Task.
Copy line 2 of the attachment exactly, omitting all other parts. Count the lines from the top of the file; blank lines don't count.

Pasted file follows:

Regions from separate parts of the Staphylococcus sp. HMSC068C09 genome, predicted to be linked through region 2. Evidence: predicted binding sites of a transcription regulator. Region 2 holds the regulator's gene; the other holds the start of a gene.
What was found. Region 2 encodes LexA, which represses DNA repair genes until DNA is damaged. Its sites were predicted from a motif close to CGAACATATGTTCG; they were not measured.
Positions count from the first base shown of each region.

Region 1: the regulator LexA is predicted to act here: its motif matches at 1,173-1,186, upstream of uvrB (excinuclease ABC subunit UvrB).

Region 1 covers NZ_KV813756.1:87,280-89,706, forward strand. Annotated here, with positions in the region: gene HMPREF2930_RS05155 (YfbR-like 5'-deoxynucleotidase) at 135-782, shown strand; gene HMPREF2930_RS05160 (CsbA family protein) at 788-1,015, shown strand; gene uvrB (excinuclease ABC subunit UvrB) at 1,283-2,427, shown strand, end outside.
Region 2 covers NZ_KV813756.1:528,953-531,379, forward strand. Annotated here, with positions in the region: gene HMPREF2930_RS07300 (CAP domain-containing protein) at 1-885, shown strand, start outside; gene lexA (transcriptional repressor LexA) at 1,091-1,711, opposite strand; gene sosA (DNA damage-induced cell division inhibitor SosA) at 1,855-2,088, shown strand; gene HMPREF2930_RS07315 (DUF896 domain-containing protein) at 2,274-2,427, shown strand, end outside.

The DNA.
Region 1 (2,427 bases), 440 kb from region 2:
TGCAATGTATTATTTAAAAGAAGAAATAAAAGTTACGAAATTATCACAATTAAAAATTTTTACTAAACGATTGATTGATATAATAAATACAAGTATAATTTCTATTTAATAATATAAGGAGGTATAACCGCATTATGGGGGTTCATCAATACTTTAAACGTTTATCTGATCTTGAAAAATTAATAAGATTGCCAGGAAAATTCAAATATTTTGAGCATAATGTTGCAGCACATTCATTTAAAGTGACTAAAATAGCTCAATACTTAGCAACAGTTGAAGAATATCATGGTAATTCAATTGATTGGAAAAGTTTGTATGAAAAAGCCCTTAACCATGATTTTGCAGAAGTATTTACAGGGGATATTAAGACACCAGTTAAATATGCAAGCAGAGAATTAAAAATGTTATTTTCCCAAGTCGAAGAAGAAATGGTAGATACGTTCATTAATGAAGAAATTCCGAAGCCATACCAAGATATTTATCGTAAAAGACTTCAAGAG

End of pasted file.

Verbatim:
What was found. Region 2 encodes LexA, which represses DNA repair genes until DNA is damaged. Its sites were predicted from a motif close to CGAACATATGTTCG; they were not measured.